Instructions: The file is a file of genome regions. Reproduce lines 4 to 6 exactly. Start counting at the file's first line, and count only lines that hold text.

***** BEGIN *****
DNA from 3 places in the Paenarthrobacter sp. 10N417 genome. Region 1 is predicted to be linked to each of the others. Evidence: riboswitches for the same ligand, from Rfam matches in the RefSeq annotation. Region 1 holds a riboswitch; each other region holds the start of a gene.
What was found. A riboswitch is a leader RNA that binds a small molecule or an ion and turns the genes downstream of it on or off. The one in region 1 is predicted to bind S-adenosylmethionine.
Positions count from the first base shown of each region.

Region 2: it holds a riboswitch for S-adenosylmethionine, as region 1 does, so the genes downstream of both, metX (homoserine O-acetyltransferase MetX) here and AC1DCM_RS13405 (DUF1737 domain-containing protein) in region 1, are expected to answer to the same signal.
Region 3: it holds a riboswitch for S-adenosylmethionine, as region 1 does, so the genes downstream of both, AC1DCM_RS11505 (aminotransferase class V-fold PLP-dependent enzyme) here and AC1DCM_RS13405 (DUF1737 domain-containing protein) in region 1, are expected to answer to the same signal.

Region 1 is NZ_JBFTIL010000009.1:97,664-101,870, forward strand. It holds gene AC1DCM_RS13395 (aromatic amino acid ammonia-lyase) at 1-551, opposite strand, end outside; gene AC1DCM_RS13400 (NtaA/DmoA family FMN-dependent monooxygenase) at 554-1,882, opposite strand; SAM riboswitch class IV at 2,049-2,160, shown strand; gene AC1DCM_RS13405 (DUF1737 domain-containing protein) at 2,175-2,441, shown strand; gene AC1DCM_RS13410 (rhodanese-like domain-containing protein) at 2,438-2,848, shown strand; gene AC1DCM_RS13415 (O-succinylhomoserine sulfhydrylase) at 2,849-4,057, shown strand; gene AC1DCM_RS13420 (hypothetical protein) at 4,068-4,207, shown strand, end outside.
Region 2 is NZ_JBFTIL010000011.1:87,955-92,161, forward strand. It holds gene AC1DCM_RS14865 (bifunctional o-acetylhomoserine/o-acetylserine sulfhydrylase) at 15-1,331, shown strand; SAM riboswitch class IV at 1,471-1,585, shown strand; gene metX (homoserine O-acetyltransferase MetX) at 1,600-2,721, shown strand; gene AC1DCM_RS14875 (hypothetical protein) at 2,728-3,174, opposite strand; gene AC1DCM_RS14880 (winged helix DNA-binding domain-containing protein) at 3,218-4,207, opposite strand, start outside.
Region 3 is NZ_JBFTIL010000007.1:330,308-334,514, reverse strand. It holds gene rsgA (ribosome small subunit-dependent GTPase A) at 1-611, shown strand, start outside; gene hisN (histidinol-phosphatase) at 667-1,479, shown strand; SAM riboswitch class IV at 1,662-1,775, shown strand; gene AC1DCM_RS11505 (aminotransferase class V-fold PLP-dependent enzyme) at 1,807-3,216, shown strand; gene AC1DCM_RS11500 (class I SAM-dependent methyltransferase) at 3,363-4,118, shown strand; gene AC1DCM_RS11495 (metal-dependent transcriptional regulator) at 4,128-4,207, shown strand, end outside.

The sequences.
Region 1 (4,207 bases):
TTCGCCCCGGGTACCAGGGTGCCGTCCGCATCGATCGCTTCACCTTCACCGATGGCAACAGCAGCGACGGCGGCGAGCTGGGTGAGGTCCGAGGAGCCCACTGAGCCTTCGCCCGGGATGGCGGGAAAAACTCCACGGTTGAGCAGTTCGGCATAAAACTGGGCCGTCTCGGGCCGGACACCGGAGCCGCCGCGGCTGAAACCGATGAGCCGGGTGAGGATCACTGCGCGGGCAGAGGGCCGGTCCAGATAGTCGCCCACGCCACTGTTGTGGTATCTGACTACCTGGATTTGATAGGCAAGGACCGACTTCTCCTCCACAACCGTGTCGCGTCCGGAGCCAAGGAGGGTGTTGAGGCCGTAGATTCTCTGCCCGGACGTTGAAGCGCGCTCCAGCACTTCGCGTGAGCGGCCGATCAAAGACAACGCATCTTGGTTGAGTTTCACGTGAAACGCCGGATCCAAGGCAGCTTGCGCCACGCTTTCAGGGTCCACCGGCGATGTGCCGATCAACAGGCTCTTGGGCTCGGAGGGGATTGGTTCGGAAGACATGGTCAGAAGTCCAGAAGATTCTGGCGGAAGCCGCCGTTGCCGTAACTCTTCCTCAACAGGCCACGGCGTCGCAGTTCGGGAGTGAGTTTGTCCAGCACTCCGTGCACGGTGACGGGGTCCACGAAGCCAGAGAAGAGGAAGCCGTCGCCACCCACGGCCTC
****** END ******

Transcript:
Region 2: it holds a riboswitch for S-adenosylmethionine, as region 1 does, so the genes downstream of both, metX (homoserine O-acetyltransferase MetX) here and AC1DCM_RS13405 (DUF1737 domain-containing protein) in region 1, are expected to answer to the same signal.
Region 3: it holds a riboswitch for S-adenosylmethionine, as region 1 does, so the genes downstream of both, AC1DCM_RS11505 (aminotransferase class V-fold PLP-dependent enzyme) here and AC1DCM_RS13405 (DUF1737 domain-containing protein) in region 1, are expected to answer to the same signal.

Region 1 is NZ_JBFTIL010000009.1:97,664-101,870, forward strand. It holds gene AC1DCM_RS13395 (aromatic amino acid ammonia-lyase) at 1-551, opposite strand, end outside; gene AC1DCM_RS13400 (NtaA/DmoA family FMN-dependent monooxygenase) at 554-1,882, opposite strand; SAM riboswitch class IV at 2,049-2,160, shown strand; gene AC1DCM_RS13405 (DUF1737 domain-containing protein) at 2,175-2,441, shown strand; gene AC1DCM_RS13410 (rhodanese-like domain-containing protein) at 2,438-2,848, shown strand; gene AC1DCM_RS13415 (O-succinylhomoserine sulfhydrylase) at 2,849-4,057, shown strand; gene AC1DCM_RS13420 (hypothetical protein) at 4,068-4,207, shown strand, end outside.